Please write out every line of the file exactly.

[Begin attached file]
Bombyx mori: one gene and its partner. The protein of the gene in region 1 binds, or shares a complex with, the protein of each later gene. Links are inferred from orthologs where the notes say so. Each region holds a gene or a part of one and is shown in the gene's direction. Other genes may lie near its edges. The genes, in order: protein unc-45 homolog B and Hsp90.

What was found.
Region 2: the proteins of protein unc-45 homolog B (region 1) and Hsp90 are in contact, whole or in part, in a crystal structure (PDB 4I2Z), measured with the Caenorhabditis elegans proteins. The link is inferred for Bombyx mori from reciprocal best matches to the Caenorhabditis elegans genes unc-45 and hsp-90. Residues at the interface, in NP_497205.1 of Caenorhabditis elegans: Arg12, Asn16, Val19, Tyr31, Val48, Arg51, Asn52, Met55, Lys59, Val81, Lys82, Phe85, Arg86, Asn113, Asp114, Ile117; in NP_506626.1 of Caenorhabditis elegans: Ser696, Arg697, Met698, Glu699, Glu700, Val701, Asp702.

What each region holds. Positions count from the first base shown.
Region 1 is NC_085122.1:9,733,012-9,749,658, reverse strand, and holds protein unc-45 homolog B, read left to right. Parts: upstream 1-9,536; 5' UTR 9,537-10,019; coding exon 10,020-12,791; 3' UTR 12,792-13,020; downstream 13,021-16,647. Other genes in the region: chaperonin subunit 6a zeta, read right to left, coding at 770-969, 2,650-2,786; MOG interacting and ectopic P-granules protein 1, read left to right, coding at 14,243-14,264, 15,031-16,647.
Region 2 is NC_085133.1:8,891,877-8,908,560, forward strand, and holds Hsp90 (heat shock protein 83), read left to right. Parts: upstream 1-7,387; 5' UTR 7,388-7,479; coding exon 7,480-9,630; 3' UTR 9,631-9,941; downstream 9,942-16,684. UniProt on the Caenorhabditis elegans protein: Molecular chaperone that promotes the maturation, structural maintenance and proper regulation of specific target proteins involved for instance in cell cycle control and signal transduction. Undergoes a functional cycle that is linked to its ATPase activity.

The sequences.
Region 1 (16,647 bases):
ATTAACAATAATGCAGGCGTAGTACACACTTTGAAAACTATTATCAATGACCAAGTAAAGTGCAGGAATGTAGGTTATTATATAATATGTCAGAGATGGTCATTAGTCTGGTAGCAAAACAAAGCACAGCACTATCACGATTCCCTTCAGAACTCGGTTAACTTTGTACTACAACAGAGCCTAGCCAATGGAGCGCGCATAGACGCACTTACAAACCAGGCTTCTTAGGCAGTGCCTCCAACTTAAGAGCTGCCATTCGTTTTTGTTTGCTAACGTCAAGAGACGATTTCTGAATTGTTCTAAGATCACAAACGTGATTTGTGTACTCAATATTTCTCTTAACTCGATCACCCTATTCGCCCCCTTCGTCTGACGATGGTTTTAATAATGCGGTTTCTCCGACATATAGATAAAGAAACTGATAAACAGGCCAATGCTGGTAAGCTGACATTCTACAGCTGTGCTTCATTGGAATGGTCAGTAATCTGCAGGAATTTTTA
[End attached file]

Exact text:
Bombyx mori: one gene and its partner. The protein of the gene in region 1 binds, or shares a complex with, the protein of each later gene. Links are inferred from orthologs where the notes say so. Each region holds a gene or a part of one and is shown in the gene's direction. Other genes may lie near its edges. The genes, in order: protein unc-45 homolog B and Hsp90.

What was found.
Region 2: the proteins of protein unc-45 homolog B (region 1) and Hsp90 are in contact, whole or in part, in a crystal structure (PDB 4I2Z), measured with the Caenorhabditis elegans proteins. The link is inferred for Bombyx mori from reciprocal best matches to the Caenorhabditis elegans genes unc-45 and hsp-90. Residues at the interface, in NP_497205.1 of Caenorhabditis elegans: Arg12, Asn16, Val19, Tyr31, Val48, Arg51, Asn52, Met55, Lys59, Val81, Lys82, Phe85, Arg86, Asn113, Asp114, Ile117; in NP_506626.1 of Caenorhabditis elegans: Ser696, Arg697, Met698, Glu699, Glu700, Val701, Asp702.

What each region holds. Positions count from the first base shown.
Region 1 is NC_085122.1:9,733,012-9,749,658, reverse strand, and holds protein unc-45 homolog B, read left to right. Parts: upstream 1-9,536; 5' UTR 9,537-10,019; coding exon 10,020-12,791; 3' UTR 12,792-13,020; downstream 13,021-16,647. Other genes in the region: chaperonin subunit 6a zeta, read right to left, coding at 770-969, 2,650-2,786; MOG interacting and ectopic P-granules protein 1, read left to right, coding at 14,243-14,264, 15,031-16,647.
Region 2 is NC_085133.1:8,891,877-8,908,560, forward strand, and holds Hsp90 (heat shock protein 83), read left to right. Parts: upstream 1-7,387; 5' UTR 7,388-7,479; coding exon 7,480-9,630; 3' UTR 9,631-9,941; downstream 9,942-16,684. UniProt on the Caenorhabditis elegans protein: Molecular chaperone that promotes the maturation, structural maintenance and proper regulation of specific target proteins involved for instance in cell cycle control and signal transduction. Undergoes a functional cycle that is linked to its ATPase activity.

The sequences.
Region 1 (16,647 bases):
ATTAACAATAATGCAGGCGTAGTACACACTTTGAAAACTATTATCAATGACCAAGTAAAGTGCAGGAATGTAGGTTATTATATAATATGTCAGAGATGGTCATTAGTCTGGTAGCAAAACAAAGCACAGCACTATCACGATTCCCTTCAGAACTCGGTTAACTTTGTACTACAACAGAGCCTAGCCAATGGAGCGCGCATAGACGCACTTACAAACCAGGCTTCTTAGGCAGTGCCTCCAACTTAAGAGCTGCCATTCGTTTTTGTTTGCTAACGTCAAGAGACGATTTCTGAATTGTTCTAAGATCACAAACGTGATTTGTGTACTCAATATTTCTCTTAACTCGATCACCCTATTCGCCCCCTTCGTCTGACGATGGTTTTAATAATGCGGTTTCTCCGACATATAGATAAAGAAACTGATAAACAGGCCAATGCTGGTAAGCTGACATTCTACAGCTGTGCTTCATTGGAATGGTCAGTAATCTGCAGGAATTTTTA